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Inj Prev. 2003 Sep;9(3):274-8.

Design and implementation of injury prevention curricula for elementary schools: lessons learned.

Author information

  • 1Injury Prevention Service, Oklahoma State Department of Health, 1000 NE 10th Street, Oklahoma City, OK 73117-1299, USA. rutha@health.state.ok.us

Abstract

OBJECTIVES:

Project objectives were to: (1) design and produce an easy-to-use, replicable comprehensive injury prevention curriculum for elementary schools; (2) pilot the program to determine instructors' ease in teaching the material and its usefulness in enhancing student knowledge and behavior change; (3) present material in subject-integrated, grade-specific lessons that would meet state and national student learning objectives; and (4) submit and obtain adoption of the curriculum by the State Department of Education.

METHODS:

A pilot program was developed, implemented, and evaluated in six intervention and six control schools. The curriculum was revised and implemented in five other schools and finalized according to evaluation results and teachers' and parents' suggestions. Community resources such as police, fire, and county health departments participated in program implementation.

RESULTS:

The program showed a significant increase from 21% to 36% in seatbelt use during the school year in program schools compared with a 1% decrease in control schools. Bicycle helmet use increased from 0% to 10% in the program schools. Pre-test and post-test results showed significant differences in student knowledge, attitudes, and behaviors within the program schools, and in comparing the program and control schools. On a Likert scale of 1 (poor) to 7 (excellent), teachers rated lesson content, exercises, and the usefulness of materials and resources as 5.8, 5.5, and 5.4, respectively. Evaluations for the revised curricula ranged from 5.7 to 6.2.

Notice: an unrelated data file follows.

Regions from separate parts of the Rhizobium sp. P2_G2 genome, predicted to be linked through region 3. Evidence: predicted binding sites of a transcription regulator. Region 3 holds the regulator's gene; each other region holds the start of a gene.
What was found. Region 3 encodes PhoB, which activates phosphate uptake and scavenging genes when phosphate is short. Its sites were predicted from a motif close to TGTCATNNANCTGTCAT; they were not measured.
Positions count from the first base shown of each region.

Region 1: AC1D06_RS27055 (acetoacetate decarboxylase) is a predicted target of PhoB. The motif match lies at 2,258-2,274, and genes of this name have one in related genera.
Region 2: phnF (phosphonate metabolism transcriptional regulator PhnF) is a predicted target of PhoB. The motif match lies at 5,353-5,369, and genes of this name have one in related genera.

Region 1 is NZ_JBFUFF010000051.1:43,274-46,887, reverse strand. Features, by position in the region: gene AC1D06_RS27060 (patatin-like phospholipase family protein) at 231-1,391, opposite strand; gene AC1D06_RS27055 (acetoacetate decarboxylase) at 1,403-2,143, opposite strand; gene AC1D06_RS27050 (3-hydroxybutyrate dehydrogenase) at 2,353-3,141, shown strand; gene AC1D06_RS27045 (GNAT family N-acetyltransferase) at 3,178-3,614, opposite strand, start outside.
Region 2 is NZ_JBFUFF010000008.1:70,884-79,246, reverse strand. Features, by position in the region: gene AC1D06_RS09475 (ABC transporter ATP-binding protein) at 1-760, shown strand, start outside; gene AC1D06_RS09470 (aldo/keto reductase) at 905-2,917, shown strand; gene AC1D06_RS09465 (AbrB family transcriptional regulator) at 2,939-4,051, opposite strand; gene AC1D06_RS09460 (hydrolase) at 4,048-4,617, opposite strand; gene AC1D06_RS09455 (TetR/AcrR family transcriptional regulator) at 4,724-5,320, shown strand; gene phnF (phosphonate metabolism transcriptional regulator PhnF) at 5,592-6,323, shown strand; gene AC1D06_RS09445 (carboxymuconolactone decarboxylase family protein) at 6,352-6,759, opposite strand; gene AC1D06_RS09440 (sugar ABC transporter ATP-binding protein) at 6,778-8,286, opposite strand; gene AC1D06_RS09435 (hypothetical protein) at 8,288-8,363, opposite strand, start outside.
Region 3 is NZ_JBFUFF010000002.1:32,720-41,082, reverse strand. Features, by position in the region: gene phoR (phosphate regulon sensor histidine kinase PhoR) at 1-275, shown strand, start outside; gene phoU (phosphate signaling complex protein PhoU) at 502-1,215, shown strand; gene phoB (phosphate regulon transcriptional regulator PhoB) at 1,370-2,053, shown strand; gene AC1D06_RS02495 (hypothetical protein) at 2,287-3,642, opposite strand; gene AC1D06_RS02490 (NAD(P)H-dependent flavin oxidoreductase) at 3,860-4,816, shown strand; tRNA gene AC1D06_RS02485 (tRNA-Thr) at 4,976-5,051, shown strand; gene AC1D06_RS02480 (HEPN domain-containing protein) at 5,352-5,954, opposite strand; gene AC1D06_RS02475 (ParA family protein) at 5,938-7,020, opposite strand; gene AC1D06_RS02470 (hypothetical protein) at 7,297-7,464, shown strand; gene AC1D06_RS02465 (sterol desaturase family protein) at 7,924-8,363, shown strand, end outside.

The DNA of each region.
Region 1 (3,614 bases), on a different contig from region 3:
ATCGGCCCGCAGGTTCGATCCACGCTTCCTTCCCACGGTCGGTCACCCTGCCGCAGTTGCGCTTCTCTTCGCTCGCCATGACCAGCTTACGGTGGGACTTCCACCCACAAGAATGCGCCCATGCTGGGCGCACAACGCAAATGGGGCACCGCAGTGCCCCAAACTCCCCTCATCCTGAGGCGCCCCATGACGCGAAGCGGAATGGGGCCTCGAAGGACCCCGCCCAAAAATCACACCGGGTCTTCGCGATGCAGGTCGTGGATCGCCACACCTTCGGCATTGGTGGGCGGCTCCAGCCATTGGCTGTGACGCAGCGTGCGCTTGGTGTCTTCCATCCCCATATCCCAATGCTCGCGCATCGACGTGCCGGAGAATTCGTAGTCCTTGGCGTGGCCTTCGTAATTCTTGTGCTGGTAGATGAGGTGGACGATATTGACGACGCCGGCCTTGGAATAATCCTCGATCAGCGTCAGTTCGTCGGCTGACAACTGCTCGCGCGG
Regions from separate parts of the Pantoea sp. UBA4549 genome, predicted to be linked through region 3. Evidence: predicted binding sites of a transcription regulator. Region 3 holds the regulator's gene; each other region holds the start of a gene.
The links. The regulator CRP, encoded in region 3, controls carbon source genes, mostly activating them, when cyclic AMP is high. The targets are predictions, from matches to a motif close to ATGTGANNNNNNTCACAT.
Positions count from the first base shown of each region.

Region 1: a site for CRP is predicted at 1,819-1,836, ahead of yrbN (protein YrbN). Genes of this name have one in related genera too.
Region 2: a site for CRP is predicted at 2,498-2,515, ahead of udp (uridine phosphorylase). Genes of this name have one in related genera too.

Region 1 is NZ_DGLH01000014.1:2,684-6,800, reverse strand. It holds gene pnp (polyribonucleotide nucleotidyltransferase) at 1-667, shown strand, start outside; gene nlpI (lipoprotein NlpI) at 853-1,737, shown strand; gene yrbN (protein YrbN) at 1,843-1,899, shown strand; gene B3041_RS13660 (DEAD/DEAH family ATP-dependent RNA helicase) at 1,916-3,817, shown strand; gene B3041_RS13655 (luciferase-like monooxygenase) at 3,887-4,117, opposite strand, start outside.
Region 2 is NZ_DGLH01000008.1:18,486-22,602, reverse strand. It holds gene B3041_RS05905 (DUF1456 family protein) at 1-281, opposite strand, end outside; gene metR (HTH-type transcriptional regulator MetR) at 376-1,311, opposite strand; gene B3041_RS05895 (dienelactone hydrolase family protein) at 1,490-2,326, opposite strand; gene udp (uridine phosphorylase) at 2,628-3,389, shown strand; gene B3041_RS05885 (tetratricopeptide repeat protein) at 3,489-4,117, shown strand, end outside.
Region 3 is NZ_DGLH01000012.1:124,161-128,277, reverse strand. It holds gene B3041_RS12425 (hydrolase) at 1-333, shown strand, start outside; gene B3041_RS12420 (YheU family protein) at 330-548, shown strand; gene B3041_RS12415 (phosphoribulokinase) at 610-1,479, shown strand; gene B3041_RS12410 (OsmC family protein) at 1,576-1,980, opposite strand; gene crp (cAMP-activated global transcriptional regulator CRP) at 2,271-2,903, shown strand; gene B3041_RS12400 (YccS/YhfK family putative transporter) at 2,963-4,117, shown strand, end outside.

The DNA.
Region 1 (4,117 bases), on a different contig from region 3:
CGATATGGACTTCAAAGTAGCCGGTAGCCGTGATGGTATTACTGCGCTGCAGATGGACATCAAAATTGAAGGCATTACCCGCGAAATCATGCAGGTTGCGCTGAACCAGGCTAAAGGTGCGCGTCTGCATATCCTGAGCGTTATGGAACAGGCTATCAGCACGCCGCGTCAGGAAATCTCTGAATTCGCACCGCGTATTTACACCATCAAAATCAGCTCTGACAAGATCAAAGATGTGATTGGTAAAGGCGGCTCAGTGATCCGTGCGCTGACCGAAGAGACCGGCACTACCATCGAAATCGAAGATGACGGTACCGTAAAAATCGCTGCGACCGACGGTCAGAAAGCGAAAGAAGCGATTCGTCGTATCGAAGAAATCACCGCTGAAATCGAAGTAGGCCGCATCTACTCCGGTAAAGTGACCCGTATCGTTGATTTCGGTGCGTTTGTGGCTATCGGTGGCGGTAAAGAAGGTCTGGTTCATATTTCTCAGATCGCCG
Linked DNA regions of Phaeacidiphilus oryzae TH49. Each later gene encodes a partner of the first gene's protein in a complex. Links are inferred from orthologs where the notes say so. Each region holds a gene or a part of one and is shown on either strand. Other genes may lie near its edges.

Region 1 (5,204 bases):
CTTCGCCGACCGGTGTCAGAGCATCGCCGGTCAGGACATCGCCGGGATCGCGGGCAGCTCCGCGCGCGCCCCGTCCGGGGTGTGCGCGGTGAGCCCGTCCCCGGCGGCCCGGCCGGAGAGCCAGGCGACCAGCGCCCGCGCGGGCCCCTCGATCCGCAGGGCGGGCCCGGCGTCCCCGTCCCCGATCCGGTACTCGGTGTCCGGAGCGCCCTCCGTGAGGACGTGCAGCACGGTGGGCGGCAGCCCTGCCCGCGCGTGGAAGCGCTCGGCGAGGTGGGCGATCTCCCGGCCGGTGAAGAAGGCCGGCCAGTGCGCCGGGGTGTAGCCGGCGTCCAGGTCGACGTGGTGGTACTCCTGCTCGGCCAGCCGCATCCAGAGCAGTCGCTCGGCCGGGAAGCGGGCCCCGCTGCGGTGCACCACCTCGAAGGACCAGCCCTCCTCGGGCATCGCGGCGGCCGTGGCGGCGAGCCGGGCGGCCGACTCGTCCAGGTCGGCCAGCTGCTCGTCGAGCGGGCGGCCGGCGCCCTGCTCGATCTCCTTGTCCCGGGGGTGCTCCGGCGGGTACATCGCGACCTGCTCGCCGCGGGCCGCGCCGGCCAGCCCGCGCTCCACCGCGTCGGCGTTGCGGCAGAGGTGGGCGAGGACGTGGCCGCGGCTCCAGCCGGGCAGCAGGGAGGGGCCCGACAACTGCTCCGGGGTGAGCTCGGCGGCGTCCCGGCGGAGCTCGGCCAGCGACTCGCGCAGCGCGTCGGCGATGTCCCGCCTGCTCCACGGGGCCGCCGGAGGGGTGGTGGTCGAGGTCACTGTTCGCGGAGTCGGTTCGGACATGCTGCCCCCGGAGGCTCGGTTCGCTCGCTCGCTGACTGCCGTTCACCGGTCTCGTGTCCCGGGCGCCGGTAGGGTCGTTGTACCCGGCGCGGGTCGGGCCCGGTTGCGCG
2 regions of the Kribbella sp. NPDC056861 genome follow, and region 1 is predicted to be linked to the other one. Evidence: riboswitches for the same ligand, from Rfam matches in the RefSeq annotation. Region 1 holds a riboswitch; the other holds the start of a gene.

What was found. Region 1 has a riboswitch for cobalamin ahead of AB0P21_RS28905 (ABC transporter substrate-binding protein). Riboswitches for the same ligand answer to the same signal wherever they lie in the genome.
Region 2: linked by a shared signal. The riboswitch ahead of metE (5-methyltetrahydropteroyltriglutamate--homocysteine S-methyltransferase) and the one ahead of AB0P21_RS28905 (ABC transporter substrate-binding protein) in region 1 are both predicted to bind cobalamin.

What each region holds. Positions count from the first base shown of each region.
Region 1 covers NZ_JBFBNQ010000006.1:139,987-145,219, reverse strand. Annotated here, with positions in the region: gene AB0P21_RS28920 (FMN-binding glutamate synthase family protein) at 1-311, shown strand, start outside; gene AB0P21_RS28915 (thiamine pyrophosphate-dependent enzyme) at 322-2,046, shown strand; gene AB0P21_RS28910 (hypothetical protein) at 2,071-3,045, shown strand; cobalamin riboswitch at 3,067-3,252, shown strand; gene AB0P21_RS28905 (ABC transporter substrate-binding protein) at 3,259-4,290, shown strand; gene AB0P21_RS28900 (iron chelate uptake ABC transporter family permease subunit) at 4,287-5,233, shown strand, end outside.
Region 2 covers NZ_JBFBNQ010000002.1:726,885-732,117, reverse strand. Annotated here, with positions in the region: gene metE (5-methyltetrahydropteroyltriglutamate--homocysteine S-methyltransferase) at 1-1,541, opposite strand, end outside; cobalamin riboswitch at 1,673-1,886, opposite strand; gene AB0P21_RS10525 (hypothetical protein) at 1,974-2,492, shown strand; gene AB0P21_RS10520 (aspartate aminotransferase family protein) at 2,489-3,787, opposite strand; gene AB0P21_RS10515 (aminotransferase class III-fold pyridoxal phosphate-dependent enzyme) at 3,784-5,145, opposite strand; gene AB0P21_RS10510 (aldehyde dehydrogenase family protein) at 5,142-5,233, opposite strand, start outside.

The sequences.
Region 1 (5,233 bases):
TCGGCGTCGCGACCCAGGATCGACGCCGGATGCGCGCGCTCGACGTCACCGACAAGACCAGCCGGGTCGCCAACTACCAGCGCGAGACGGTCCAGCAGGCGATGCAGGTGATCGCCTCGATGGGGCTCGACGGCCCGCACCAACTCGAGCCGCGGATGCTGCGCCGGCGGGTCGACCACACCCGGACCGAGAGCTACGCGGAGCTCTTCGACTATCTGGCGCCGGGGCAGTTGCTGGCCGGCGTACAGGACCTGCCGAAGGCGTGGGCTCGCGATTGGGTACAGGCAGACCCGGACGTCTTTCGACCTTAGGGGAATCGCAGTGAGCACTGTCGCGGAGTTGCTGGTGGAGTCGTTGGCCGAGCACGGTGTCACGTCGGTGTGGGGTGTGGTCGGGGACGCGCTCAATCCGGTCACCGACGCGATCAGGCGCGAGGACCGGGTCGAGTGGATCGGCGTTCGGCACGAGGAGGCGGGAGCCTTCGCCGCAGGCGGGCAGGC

CONCLUSIONS:

The favorable evaluation results resulted in the adoption of the curriculum as a state textbook, and widespread teaching of the curriculum. The product is appropriate and efficacious in these elementary schools and their communities.

PMID:
12966021
PMCID:
PMC1731011
[PubMed - indexed for MEDLINE]
Free PMC Article
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